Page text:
(e) provides as follows: "Termination under any of the following circumstances is not improper: (1) The accused consents to the termination or waives by motion to dismiss or other affirmative action his right to object to the termination; or (2) The trial court finds that the termination is necessary because: (A) It is physically impossible to proceed with the trial; (B) Prejudicial conduct in or out of the courtroom makes it impossible to proceed with the trial without injustice to the defendant; (C) The jury is unable to agree upon a verdict; or (D) False statements of a juror on voir dire prevent a fair trial."
In the case sub judice, we find nothing in the record to indicate that defendant consented to the premature termination of his trial in the recorder's court, nor do we find evidence that defendant waived his right to object to the termination. On the contrary, the record shows that defense counsel vigorously objected to the recorder's court judge's decision to bind the case over to the superior court and that defense counsel promptly challenged the superior court accusation based on double jeopardy grounds. Further, the recorder's court judge did not terminate defendant's trial for a reason of necessity enumerated in OCGA 16-1-8
(e) (2). He terminated the case so that "[t]he City will be represented." This was improper and resulted in an acquittal of defendant by operation of law. Jordan v. State, 75 Ga. App. 815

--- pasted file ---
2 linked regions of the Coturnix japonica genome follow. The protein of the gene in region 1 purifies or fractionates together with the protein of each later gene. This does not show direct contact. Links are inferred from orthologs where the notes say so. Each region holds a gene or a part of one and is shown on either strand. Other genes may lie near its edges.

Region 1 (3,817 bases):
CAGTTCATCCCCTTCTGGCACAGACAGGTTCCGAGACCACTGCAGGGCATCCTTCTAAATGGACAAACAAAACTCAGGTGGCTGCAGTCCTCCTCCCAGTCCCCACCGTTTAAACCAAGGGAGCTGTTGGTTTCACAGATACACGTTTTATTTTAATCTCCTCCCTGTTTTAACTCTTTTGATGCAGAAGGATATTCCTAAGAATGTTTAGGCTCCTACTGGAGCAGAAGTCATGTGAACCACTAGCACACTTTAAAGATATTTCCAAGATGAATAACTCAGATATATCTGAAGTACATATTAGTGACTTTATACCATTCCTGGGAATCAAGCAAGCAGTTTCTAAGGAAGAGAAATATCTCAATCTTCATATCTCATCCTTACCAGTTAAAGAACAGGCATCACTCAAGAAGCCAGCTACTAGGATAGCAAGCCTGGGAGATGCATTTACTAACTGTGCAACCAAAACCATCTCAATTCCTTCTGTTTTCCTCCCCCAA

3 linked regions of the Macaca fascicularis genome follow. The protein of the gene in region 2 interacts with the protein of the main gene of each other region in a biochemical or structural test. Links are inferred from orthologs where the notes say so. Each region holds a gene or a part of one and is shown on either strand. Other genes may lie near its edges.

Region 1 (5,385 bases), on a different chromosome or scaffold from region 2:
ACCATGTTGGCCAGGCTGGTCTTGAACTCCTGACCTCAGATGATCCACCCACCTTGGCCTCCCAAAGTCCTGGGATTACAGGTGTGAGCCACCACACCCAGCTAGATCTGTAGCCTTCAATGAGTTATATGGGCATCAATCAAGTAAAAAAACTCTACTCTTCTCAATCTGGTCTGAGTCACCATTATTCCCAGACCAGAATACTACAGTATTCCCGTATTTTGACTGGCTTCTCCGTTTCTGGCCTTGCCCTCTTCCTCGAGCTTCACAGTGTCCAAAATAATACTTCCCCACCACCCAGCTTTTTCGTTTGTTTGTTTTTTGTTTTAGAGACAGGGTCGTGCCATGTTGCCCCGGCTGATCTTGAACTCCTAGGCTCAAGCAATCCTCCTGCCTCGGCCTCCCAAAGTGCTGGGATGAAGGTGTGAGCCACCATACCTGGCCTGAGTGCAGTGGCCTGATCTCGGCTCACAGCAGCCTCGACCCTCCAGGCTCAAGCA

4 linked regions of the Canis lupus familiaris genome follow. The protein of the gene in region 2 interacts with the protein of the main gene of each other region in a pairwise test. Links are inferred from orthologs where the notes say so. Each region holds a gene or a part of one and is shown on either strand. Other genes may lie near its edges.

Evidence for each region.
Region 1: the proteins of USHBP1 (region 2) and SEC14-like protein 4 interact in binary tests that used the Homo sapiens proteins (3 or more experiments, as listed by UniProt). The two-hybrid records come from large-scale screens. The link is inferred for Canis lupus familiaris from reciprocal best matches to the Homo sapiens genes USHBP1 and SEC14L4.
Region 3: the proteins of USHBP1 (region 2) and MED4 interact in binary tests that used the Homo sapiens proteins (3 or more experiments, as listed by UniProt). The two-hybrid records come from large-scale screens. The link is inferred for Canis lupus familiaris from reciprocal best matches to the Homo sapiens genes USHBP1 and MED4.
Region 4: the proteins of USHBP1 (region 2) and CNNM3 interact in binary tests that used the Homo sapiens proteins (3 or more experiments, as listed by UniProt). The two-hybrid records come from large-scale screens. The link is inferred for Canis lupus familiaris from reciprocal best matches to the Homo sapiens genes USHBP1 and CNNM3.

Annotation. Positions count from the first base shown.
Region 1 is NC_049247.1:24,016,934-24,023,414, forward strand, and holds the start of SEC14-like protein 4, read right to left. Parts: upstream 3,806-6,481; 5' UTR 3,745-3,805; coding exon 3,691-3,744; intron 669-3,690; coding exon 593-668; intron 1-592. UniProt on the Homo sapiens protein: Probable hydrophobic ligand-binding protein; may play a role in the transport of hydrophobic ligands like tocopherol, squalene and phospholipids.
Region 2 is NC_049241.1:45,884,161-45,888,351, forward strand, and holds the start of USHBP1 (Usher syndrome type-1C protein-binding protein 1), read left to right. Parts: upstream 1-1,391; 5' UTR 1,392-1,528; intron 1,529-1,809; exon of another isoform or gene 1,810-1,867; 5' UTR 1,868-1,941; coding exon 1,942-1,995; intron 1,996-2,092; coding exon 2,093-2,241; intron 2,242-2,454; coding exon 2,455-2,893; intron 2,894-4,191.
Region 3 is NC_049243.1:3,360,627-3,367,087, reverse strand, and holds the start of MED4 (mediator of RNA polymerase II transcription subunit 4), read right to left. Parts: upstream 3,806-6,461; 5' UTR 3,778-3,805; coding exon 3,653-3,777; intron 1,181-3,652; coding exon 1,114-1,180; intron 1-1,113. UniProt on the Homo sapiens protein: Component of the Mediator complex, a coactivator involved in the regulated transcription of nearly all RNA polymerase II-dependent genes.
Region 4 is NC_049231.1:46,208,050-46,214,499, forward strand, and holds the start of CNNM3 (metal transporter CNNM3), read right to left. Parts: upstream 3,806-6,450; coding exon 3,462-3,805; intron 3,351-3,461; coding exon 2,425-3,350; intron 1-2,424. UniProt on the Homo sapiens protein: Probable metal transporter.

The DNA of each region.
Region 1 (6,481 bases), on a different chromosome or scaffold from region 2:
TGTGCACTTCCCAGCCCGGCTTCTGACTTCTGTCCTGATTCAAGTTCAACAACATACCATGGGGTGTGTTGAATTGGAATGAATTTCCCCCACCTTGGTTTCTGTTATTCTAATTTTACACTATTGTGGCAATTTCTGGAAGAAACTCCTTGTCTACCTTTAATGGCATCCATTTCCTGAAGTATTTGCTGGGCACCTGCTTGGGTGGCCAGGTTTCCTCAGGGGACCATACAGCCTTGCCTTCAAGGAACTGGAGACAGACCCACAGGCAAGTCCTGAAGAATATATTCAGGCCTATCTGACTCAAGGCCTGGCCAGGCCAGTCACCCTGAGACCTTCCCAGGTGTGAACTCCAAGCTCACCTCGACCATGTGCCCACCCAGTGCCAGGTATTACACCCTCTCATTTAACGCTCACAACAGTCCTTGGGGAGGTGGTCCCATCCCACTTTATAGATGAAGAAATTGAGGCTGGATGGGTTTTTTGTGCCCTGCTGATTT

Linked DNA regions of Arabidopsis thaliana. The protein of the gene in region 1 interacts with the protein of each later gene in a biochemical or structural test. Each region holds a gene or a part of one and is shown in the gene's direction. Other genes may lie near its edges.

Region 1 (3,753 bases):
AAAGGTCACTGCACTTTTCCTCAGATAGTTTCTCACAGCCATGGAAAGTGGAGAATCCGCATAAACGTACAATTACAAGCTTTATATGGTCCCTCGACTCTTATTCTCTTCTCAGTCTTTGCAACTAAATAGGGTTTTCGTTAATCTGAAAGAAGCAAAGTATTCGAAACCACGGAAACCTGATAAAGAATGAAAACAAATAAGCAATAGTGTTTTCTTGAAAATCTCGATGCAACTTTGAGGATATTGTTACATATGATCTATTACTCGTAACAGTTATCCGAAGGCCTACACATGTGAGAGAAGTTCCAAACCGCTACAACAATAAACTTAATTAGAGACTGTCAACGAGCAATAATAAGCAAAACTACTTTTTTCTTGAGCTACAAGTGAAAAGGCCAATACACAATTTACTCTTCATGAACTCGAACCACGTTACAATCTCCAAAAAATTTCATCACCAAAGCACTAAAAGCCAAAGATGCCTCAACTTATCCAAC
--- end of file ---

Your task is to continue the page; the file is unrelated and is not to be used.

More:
, 818 (44 SE2d 821
). Consequently, the superior court erred in overruling defendant's plea of former jeopardy ("MOTION TO DISMISS AND PLEA IN BAR").
2. Defendant next contends that "[t]he Honorable Allen B. Keeble[, the presiding superior court judge in the case sub judice,] was not empowered to decide this case because he was not legally elected as a Superior Court Judge." More specifically, defendant contends that Judge Keeble "holds one of the judgeships which were ruled to have been illegally created in violation of Section 5 of the Voting Rights Act [42 USC 1973c] by the United States Justice Department. . . ."
Defendant offers no evidence or authority to support this enumeration. However, we recognize that a three-judge panel of the United States District Court for the Southern District of Georgia entered a memorandum opinion and order in Brooks v. State Bd. of Elections, Case No. CV288-146 (S.D. Ga. 1990), holding that section 5 of the Voting Rights Act of 1965, which requires preclearance from the United States Attorney General before any voting practice in effect on November 1, 1964, can be modified, applies to the addition of judgeships and redistricting of judicial circuits in Georgia. We also recognize that the Brooks order is directed to several Georgia superior court judgeships, but note that the district court's decision does not remove from office those judges in affected positions, nor does the panel's decision give grounds for voiding the affected judges' authority. On the contrary, the three-judge panel stated "that the validity of the actions taken by these judges is in no way implicated by our decision" and extended terms of affected judgeships so as to maintain stability and order within the State's judiciary. Consequently, even assuming that Judge Keeble was an affected judge in the Brooks case, we find nothing which voids his decision in the case sub judice. This enumeration is without merit.
William G. Hamrick, Jr., District Attorney, Tyron C. Elliott, Assistant District Attorney, for appellee.